YAOUNDÈ, Cameroon – While Christians in most of the world were full of Christmas joy, it was the reverse atmosphere in Nigeria’s Central Plateau State where attacks in several localities on Christmas Eve left at least 160 people dead and about 300 others injured.
The attacks started on Saturday but continued into Christmas Day. They targeted 20 Christian villages across the Bokkos and Barkin Ladi areas of Plateau state.
“We were taken unawares and those that could run, ran into the bush. A good number of those that couldn’t were caught and killed with machetes,” local resident Magit Macham told Reuters.
A statement Tuesday by the Plateau State Commissioner of Police, Okoro Alawari, indicated that 96 people were killed in two of the 20 local government areas (LGAs) — Bokkos and Barkin-Ladi — and 221 houses were burned.
“The Commissioner of Police, Plateau State Command, CP Okoro Alawari expresses grief over the deadly attacks that took place in some remote villages of Bokkos and Barkin-Ladi Local Government Areas of Plateau State carried out by some yet-to-identified assailants on the December 24, 2023 at odd hours of the night, and sympathizes with the families of those who lost their loved ones in the gruesome attack,” the statement reads.
The Christian Association of Nigeria (CAN) on Tuesday condemned the Christmas Eve attacks, with its President, Archbishop Daniel Okoh, saying in a statement:
“We condemn these acts of violence in the strongest possible terms. The burning down of houses, and worship centers, and the destruction of properties worth millions of naira is not only a criminal act but also a direct assault on our shared values of peace, unity, and mutual respect.”
“Such acts have no place in our society, and must not be allowed to prevail,” the archbishop said.
A Catholic-inspired NGO called Intersociety also condemned the killings, saying in a December 26 statement that the massacre “was likely a clandestine government-coordinated revenge killing using the government-protected Fulani Jihadists to launch a reprisal attack over the Dec. 3 killing of over 120 defenseless Islamic festival celebrants in Tudun Biri part of Kaduna State,” the group said.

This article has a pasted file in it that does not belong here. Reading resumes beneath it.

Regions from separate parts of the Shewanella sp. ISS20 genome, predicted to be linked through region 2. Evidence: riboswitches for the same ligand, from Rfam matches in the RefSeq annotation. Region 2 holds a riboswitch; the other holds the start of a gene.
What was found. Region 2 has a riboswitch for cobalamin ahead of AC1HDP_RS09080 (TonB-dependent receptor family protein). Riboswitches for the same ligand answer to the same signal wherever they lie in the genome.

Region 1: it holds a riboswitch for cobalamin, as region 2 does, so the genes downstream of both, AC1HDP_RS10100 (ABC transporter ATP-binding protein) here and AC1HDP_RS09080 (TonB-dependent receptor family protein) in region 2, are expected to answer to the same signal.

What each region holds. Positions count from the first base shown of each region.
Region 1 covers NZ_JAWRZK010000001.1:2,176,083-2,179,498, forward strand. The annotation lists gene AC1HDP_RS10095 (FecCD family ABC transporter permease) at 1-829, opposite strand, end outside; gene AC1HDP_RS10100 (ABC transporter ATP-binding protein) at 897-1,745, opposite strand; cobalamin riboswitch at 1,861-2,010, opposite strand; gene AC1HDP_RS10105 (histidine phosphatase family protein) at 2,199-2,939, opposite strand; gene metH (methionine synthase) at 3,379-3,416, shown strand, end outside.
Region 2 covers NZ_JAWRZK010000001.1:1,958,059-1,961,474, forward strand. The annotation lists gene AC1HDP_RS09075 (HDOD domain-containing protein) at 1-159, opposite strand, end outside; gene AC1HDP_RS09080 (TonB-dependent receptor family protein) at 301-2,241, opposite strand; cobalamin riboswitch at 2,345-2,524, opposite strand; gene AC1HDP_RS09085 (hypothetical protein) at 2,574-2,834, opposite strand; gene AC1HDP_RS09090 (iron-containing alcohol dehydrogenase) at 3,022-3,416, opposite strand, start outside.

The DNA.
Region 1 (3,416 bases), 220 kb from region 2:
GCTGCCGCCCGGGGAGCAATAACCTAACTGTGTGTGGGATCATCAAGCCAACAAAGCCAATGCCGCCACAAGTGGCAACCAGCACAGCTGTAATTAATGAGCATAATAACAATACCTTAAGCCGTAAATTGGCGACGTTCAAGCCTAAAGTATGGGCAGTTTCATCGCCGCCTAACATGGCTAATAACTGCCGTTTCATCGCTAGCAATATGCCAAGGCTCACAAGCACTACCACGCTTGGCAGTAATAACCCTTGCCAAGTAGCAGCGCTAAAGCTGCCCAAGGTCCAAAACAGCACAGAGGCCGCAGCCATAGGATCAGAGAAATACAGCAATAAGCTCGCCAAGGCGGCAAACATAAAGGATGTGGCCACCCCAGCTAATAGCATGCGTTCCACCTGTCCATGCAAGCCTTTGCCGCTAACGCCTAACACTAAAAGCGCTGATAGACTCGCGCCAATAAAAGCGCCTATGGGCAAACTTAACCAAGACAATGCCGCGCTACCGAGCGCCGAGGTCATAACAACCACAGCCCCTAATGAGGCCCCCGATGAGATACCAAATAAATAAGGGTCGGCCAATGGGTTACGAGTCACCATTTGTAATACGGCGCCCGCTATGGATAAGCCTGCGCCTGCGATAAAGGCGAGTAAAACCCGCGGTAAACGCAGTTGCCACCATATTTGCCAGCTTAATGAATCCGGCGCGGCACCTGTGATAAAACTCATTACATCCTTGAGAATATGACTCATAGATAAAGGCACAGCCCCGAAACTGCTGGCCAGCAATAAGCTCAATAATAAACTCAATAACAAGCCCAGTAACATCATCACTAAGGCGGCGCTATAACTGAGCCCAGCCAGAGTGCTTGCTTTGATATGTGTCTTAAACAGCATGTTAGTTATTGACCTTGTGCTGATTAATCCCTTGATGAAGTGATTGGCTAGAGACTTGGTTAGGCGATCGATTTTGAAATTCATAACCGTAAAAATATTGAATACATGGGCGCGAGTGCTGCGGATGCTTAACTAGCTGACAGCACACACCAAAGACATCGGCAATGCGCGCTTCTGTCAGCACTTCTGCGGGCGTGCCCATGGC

The Muslims, numbering over 120, were killed by two airstrikes coordinated by the Nigerian Defense Headquarters of the Nigerian Armed Forces. The military said it was accidental, but the Board Chair of Intersociety, Emeka Umeagbalasi, told Crux he wasn’t surprised at the latest attacks.
“We are not surprised at what happened in Plateau State yesterday (December 24),” he said.
“It is so unfortunate what is happening,” he said.
“We have blood suckers all over the place, and as I have said it before, the Nigerian security forces are biased, crudely biased. They are pro-Islamist security forces,” he said.
“If Nigerian security forces were up and running, some of this nonsense would have been stopped. But our security forces are crudely biased and partisan,” Emeka told Crux.
He pointed out that highly militarized states such as Kaduna, Plateau and Benue have become “dangerously unsafe for Christians and non-Muslim others, to the extent that Fulani Jihadists recklessly and rapaciously invade Christian communities and other non-Muslim settlements at will and slaughter them at will and unchallenged.”
“Even when the deployed security forces receive early warning signals from the victims, the Fulani Jihadists still have their way and slaughter as many defenseless Christian citizens and burn down their properties as they wish and without resistance from any security quarters,” he said.
Emeka also accused the government of complicity in the killing of Christians in Nigeria, describing the ruling party at the Federal level as “the political wing of Fulani butchers.”
“The Nigeria government has continued to treat Christians as third class citizens and the Muslims are first class citizens,” Emeka told Crux, and noted that such instrumentalization of religion goes counter to the letter and spirit of the 1999 Nigerian Constitution that expressly prohibits the elevation of any religion to the status of a state religion.
He predicted that by the end of the year, at least 4500 Christians would have been killed in Africa’s most populous nation, a figure he asserted reflects recent trends.
“We monitored the killing of Christians last year. In the end, up to 5,000 Christians were slaughtered. The same thing was applicable in 2021, slightly lower in 2020, and this year from January to July, we already counted over 2500. Nigeria will be ending 2023 with no fewer than 4,000 Christian deaths,” he told Crux.
“There are a lot of butcheries going on in the country, a lot of disappearances, a lot of abductions. Security forces are abducting Christians, giving them false leveling. Fulani jihadists are killing Christians,” he said.